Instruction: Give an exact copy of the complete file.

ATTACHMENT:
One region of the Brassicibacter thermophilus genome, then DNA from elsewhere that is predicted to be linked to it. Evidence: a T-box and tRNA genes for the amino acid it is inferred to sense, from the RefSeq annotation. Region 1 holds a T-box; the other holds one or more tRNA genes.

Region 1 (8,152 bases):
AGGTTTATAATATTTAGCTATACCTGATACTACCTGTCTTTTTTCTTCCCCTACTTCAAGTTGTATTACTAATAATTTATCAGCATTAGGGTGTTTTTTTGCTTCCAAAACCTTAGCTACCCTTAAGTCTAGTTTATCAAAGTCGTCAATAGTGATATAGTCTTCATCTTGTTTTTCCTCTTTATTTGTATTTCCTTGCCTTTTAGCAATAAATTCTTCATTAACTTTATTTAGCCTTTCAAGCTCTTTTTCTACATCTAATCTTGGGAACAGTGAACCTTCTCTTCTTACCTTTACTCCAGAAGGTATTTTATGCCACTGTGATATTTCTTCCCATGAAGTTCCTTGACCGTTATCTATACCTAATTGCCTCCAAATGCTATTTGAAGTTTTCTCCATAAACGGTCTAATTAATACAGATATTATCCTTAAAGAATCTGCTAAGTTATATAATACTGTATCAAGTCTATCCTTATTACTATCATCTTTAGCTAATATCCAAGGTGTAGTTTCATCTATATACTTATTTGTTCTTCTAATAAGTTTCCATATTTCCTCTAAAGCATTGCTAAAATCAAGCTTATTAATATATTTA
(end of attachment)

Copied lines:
One region of the Brassicibacter thermophilus genome, then DNA from elsewhere that is predicted to be linked to it. Evidence: a T-box and tRNA genes for the amino acid it is inferred to sense, from the RefSeq annotation. Region 1 holds a T-box; the other holds one or more tRNA genes.

Region 1 (8,152 bases):
AGGTTTATAATATTTAGCTATACCTGATACTACCTGTCTTTTTTCTTCCCCTACTTCAAGTTGTATTACTAATAATTTATCAGCATTAGGGTGTTTTTTTGCTTCCAAAACCTTAGCTACCCTTAAGTCTAGTTTATCAAAGTCGTCAATAGTGATATAGTCTTCATCTTGTTTTTCCTCTTTATTTGTATTTCCTTGCCTTTTAGCAATAAATTCTTCATTAACTTTATTTAGCCTTTCAAGCTCTTTTTCTACATCTAATCTTGGGAACAGTGAACCTTCTCTTCTTACCTTTACTCCAGAAGGTATTTTATGCCACTGTGATATTTCTTCCCATGAAGTTCCTTGACCGTTATCTATACCTAATTGCCTCCAAATGCTATTTGAAGTTTTCTCCATAAACGGTCTAATTAATACAGATATTATCCTTAAAGAATCTGCTAAGTTATATAATACTGTATCAAGTCTATCCTTATTACTATCATCTTTAGCTAATATCCAAGGTGTAGTTTCATCTATATACTTATTTGTTCTTCTAATAAGTTTCCATATTTCCTCTAAAGCATTGCTAAAATCAAGCTTATTAATATATTTA